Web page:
China saw surge in health insurance policies in 2020
By Chen Tong
China's insurance industry in 2020 saw strikingly divergent performances in different segments. On one hand, the epidemic pushed up demand for health insurance, but property and vehicle policies fell off. At the same time, regulators are taking action to stabilize the market and welcome private participants.
Online insurance firm ZhongAn said it found its health insurance sales surged during the past year, with premium income rising 115 percent year on year in the first half to a total of more than 3 billion yuan ($468.8 million).
Most of the new demand was for medical insurance policies. "Most queries were for health insurance and insurance for families," said ZhongAn Insurance deputy president and healthcare general manager Yang Nan, adding "the epidemic also pushed more consumers in lower-tier cities to make their first insurance purchases, for healthcare policies for themselves and for their families."
China's Banking and Insurance Regulatory Commission said China's healthcare premium payments rose by more than 17 percent in the first three quarters of 2020.
And the Chinese government has been supportive of the increased sales. Chinese Premier Li Keqiang said during a State Council meeting last month that the government should encourage commercial insurers to expand their product offerings as a supplement to public health insurance plans – a positive sign for the medical insurance sector.
Fall in other segments
"Healthcare insurance is the only insurance product that benefited from the epidemic," said Su Fang, dean and professor of the Research Institute of Finance & Insurance, as stories of hardship and the importance of medical care shored up demand for health insurance.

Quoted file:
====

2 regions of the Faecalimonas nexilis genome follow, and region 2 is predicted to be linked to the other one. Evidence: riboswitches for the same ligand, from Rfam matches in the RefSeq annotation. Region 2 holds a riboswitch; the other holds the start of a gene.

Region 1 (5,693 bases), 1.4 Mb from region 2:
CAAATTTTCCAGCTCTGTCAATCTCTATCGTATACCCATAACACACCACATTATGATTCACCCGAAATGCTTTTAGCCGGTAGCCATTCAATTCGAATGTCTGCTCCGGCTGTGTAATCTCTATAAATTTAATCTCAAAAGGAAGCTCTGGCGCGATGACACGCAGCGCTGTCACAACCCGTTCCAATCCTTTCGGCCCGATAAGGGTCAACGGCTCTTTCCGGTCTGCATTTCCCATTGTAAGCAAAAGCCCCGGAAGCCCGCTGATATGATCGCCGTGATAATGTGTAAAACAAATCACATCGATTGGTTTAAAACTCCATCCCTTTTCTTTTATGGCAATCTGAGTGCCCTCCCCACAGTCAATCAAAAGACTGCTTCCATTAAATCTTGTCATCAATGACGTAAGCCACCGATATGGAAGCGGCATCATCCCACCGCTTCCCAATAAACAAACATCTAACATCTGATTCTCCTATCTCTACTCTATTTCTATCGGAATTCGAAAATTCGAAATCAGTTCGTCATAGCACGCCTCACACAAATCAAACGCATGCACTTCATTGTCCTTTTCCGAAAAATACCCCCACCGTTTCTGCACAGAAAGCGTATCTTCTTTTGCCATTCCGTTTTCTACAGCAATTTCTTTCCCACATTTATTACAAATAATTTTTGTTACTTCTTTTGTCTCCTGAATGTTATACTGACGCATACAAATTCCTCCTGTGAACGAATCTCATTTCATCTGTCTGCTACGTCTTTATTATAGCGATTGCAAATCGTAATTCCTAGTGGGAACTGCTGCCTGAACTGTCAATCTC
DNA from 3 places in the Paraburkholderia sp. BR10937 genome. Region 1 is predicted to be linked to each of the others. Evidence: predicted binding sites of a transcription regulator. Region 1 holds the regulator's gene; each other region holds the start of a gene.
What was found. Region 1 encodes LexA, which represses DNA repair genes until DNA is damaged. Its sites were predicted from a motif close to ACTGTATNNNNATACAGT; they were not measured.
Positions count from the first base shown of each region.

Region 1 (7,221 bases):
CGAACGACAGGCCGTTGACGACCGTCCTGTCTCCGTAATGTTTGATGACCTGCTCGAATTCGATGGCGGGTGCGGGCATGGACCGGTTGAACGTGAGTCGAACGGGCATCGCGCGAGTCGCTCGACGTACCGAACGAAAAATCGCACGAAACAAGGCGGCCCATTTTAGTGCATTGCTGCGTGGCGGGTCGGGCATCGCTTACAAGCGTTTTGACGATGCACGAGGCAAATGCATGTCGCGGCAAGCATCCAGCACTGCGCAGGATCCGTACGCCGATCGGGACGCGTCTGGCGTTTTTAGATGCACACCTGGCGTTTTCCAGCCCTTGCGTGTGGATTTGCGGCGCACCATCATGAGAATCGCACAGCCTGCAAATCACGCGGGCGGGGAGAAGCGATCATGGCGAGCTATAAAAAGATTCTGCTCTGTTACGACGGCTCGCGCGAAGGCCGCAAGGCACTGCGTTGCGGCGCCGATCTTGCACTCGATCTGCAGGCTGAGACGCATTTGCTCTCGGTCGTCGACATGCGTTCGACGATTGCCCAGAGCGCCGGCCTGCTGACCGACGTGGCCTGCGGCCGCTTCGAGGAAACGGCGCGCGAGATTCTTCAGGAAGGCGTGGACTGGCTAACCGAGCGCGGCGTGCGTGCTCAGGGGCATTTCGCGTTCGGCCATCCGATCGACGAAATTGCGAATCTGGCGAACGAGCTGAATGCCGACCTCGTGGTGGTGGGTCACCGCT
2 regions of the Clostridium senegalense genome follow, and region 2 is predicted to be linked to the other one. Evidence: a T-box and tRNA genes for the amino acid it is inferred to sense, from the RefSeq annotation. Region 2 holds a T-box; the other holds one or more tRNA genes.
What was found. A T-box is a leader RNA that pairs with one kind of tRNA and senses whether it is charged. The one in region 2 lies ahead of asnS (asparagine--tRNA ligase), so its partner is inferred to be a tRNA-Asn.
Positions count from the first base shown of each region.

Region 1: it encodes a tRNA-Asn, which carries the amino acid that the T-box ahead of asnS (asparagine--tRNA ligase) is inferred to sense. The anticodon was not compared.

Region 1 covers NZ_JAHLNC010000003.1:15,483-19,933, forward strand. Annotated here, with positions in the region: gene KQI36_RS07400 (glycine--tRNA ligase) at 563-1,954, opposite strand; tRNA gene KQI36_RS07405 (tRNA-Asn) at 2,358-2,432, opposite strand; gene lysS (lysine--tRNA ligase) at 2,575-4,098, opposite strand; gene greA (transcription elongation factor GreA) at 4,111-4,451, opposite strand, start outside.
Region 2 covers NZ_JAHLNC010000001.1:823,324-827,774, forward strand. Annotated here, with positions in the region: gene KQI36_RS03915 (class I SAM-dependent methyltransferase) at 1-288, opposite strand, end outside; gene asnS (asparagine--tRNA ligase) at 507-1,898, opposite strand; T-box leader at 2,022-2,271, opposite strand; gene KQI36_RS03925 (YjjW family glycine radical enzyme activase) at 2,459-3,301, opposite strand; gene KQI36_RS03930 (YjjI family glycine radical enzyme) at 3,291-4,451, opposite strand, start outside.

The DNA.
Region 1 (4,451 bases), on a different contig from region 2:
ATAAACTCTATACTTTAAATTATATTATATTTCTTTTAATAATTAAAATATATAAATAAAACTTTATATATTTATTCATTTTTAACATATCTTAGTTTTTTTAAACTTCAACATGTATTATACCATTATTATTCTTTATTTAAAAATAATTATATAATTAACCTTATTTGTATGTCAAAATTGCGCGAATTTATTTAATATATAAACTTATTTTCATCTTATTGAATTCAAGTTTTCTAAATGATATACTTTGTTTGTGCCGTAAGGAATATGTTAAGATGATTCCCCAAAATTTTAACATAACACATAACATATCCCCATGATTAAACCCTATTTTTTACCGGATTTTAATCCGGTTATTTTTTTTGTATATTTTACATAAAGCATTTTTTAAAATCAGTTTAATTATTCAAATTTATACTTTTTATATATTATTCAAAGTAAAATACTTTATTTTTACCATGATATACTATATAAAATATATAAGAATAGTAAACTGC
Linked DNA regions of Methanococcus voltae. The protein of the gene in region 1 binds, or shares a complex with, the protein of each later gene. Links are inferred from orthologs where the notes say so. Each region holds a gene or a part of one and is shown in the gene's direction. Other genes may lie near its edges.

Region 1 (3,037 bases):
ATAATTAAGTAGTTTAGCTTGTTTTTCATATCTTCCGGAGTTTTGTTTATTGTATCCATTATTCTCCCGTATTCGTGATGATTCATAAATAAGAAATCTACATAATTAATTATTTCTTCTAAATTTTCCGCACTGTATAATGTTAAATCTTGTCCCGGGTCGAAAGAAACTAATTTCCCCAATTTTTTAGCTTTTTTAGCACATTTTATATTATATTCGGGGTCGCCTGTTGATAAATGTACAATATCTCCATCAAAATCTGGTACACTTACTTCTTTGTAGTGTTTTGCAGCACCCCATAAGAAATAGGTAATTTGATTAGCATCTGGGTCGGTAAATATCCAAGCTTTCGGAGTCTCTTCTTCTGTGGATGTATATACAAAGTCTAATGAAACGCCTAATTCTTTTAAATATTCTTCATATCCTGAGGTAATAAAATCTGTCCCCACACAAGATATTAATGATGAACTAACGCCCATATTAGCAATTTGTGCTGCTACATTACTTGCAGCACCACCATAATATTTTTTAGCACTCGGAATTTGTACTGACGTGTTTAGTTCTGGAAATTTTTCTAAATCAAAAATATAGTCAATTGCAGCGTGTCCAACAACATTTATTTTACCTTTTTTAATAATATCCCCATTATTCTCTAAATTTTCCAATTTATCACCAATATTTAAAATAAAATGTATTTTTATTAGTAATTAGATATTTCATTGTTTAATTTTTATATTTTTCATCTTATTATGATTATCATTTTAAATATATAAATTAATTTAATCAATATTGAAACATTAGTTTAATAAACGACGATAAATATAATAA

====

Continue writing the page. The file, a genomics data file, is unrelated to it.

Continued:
Still, insurance premium income for the industry overall did not grow that much in 2020, and was largely in line with GDP growth. This means that while healthcare insurance notched an outstanding performance, other insurance products covering life, vehicle, and property policies were sluggish.
The divergent performance may have created some headaches for insurers, but experts said the overall performance of the insurance industry remains stable. To ensure that, China's financial regulators published new accounting rules a couple weeks ago to ensure companies remain able to meet their obligations.
"The new regulation says premium income, which the companies use for investments, can no longer be counted as part of their premium reserve," said Su.
Su said this means that insurance companies need to ensure their premiums are able to pay their claims. "The stricter regulations will lead more insurers, especially life insurance players, to run their businesses more conservatively," Su added.
Healthcare and elderly care have also been put into China's 14th Five-Year Plan (2021-2025), which will require more insurers to issue policies to supplement the public healthcare market.